Maurie Richards built the machinery that sliced and diced the ginger, mixed and cooked the jams, moved ginger around the building and loaded drums on to trucks – he even built a machine to crack macadamia nuts.
A jack of all trades, Maurie kept the machinery operating around the clock.
He first learnt to fix machines on his father’s Mapleton farm. He attended Mapleton primary school and was a boarder at Mrs Bennet’s boarding house while he attended Nambour Rural School, but “not for too long”.
His real interest was machinery, and he honed his education on the job at Nambour sugar mill and at a Palmwoods sawmill.
Buderim in those years was a quiet country town with farms where most of the ginger was grown. The Buderim Ginger Factory functioned 24 hours a day. Local farmers wanting to supplement their income worked the night shift.
Nambour accountant Geoff Shrapnel became factory manager and with secretary, Doris Marbech, is credited with its success. There was a staff of 60.
The company joined with Warrys of Maryborough to produce the Merrybud brand. In season, two to three tons of strawberries might arrive daily. Women worked as sorters.
Cans on conveyor belts received the fresh strawberries and syrup with a colourant. The syrup was made in big steam pans. The cook, Mick Mead, was, Maurie says, the best jam maker. About 15,000 tons of sugar was used each year.
Local police arrived almost daily saying there had been complaints about trucks blocking the street outside the factory, while tourist buses delivered, at peak times, 1000 visitors a day.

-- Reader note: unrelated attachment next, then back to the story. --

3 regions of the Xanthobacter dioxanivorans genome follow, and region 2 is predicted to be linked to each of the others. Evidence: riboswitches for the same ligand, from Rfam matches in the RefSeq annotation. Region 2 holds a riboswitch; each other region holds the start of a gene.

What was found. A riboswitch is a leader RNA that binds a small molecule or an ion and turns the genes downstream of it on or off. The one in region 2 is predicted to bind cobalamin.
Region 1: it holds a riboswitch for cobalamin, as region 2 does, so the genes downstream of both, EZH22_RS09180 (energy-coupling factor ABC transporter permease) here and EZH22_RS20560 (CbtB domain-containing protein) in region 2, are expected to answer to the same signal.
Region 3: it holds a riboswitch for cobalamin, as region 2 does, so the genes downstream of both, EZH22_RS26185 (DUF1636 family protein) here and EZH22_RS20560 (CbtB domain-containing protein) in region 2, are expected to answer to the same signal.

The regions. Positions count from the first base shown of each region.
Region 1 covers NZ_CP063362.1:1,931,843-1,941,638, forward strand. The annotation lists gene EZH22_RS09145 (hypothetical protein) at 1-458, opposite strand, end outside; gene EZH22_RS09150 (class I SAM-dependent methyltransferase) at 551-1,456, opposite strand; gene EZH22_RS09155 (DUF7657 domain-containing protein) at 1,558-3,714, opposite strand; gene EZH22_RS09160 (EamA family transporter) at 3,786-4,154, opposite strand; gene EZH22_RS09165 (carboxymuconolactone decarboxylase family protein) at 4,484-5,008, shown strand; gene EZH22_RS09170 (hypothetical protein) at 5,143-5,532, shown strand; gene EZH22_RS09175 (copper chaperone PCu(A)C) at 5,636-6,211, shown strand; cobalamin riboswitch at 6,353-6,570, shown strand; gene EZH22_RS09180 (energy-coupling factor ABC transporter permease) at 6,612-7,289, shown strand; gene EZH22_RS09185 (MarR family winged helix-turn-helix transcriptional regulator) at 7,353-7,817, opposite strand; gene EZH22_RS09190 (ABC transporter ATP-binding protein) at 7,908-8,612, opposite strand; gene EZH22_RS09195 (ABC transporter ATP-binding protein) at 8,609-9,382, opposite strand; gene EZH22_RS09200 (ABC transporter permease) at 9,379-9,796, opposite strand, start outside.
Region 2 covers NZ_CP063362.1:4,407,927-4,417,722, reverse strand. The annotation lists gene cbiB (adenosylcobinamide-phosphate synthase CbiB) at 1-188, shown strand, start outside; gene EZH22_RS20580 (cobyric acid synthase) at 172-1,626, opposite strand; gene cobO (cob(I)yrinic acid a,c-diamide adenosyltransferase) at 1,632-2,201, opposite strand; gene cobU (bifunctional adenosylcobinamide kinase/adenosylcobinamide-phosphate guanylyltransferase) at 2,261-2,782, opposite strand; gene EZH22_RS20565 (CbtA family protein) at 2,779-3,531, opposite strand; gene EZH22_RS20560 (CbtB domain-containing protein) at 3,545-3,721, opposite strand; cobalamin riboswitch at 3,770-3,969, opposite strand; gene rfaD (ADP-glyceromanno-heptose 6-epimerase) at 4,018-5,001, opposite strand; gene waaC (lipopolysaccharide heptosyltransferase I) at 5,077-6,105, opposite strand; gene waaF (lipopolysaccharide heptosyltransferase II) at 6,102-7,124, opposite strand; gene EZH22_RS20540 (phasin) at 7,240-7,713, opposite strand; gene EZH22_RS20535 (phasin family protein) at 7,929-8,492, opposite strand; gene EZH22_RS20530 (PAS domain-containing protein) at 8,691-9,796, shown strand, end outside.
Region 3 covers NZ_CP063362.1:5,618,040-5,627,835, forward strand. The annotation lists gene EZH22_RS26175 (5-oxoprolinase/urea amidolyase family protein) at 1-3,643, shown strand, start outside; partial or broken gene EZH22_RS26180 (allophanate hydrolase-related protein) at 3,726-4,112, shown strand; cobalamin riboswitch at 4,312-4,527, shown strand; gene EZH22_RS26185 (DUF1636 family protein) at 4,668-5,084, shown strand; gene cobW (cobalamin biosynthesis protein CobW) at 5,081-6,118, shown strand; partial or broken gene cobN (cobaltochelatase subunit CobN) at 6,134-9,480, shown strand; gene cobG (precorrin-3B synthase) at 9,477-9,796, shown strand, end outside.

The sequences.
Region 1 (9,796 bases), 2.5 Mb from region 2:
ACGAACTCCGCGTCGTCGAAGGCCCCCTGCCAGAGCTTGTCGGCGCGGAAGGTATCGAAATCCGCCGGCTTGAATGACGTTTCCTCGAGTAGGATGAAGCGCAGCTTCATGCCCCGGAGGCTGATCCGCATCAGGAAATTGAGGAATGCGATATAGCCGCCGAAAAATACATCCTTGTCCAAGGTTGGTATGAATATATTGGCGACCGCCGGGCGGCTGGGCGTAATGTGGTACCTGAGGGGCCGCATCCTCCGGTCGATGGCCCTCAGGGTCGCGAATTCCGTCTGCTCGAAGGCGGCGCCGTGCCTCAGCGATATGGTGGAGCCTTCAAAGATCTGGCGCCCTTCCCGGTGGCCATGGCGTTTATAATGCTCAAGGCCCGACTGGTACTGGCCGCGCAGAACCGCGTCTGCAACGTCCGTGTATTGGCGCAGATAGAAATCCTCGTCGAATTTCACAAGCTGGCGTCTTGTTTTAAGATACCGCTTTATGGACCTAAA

Ginger is seasonal and available for only two months of the year, so it needed to be stored. The crop arrived in bags by trailer or truck. It was weighed and washed and put into 55 concrete vats, each holding 12 tons.
The factory made crystallised ginger, ginger in syrup, ginger marmalade and diced ginger. One batch would be 200 cans. About 1000 cans were produced daily.
Maurie built a slicer and sliced ginger became a best seller. Products were exported to other manufacturers in 44 gallon drums. A semitrailer left the factory each day with a load of drums.
In the 1970s, it became obvious to all that more space was needed in the building and for the trucks and tourist buses. Land at Yandina was acquired and the new factory was officially opened by premier Joh Bjelke-Petersen in 1980.
Maurie is proud of his heritage. His ancestors, two Smith brothers, were the first selectors of Mapleton. The family of his wife, Edna Duffield, were farmers at Palmwoods. They married on November 26, 1949 in the Buderim Methodist Church.
He believes their wedding reception was the first at the Buderim Hall. They built their first house themselves in Burnett Street and grew their own produce as there were few shops.
“The talkies” were held in the Buderim Hall on Saturday nights, the highlight of the week for locals. When the operator decided to close, Maurie, as the youngest and most agile member of the hall committee, offered to run the Saturday night shows. He and Edna did this without payment from 1955 to 1962. The usherettes and ticket sellers were also unpaid while other volunteers were continually fixing the canvas chairs. Profits went to the hall.
Maurie retired from the ginger factory when it relocated to Yandina and the pungent whiff of ginger no longer pervaded the streets of Buderim.